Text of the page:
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Commodity or Luxury

If you are working at a company, small or big, it is extremely likely for you to have heard that your organization always keeps the customer's priorities first. All the systems and processes will be designed to make sure you support your customers as best you can. Not just while designing products and selling them, but while addressing customer queries through your customer care portal.

It's a good practice, isn't it?

Not entirely. You do need to put customers' priorities first. But not all customers. If your strategy is to make a product that will satisfy at least 80% of the customer needs that you aim to address, or if your strategy is to ensure query resolution within 6 hours of the time when the ticket was raised, you will spend a huge chunk of time servicing customers who make up a very little portion of the revenue pie.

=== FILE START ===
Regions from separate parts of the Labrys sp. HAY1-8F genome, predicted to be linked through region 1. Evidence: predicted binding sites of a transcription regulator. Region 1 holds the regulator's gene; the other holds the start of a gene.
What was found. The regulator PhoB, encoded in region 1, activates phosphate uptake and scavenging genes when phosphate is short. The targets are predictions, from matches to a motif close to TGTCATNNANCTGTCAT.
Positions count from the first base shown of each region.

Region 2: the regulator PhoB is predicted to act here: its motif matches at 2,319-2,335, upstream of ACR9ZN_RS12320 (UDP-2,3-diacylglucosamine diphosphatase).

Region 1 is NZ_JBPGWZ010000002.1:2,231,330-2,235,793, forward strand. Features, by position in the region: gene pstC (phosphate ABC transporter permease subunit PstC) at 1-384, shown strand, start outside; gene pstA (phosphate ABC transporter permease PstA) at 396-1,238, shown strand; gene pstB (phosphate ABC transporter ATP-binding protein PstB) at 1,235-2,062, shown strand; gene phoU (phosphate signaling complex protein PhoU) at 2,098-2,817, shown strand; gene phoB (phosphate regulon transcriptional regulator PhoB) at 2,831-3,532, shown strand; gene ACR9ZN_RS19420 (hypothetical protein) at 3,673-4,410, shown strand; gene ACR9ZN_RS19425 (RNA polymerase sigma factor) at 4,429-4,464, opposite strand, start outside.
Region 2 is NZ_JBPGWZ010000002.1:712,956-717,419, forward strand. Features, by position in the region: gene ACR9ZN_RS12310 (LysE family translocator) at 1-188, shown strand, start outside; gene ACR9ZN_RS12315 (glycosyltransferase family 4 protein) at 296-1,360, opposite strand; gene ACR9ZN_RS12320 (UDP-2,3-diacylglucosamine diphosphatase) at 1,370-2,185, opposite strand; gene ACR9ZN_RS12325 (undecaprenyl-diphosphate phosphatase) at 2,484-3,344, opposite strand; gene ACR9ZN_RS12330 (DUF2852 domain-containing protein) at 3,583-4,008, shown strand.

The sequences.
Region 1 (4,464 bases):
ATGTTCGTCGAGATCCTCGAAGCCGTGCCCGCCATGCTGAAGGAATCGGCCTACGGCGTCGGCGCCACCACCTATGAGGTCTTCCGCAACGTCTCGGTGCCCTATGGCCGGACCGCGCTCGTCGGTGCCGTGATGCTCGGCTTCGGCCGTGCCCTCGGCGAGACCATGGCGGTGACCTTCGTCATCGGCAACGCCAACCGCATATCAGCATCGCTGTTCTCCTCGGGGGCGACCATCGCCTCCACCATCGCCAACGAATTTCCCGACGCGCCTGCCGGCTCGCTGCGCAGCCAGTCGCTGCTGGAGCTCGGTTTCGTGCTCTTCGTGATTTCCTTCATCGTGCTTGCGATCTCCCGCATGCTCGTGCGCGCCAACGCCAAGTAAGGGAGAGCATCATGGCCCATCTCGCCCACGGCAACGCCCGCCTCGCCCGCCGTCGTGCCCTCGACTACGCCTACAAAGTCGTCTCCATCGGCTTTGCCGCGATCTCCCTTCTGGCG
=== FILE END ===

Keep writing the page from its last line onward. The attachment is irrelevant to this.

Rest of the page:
You're not building a community by doing this. If you go out of your way to satisfy the needs of customers who bring little revenue, but a lot of complaints, it is a huge drain on your vital resources. And for no good reason either.

If you put in your best efforts in satisfying the needs of such customers, then such are the customers you will attract. If you decide to dedicate most of your resources to satisfying the needs of customers who appreciate your work, who seek you out and who are willing to give and take (as opposed to take and take), then such are the customers you will attract.

It is true that the former category of customers are much larger in number as compared to the latter. If you're focusing on the latter, you're making a luxury product for a community that wants to belong and that takes pride in consuming your product. If you're focusing on the former, you are making a commodity product.

It is up to you to decide what kind of product you wish to make.

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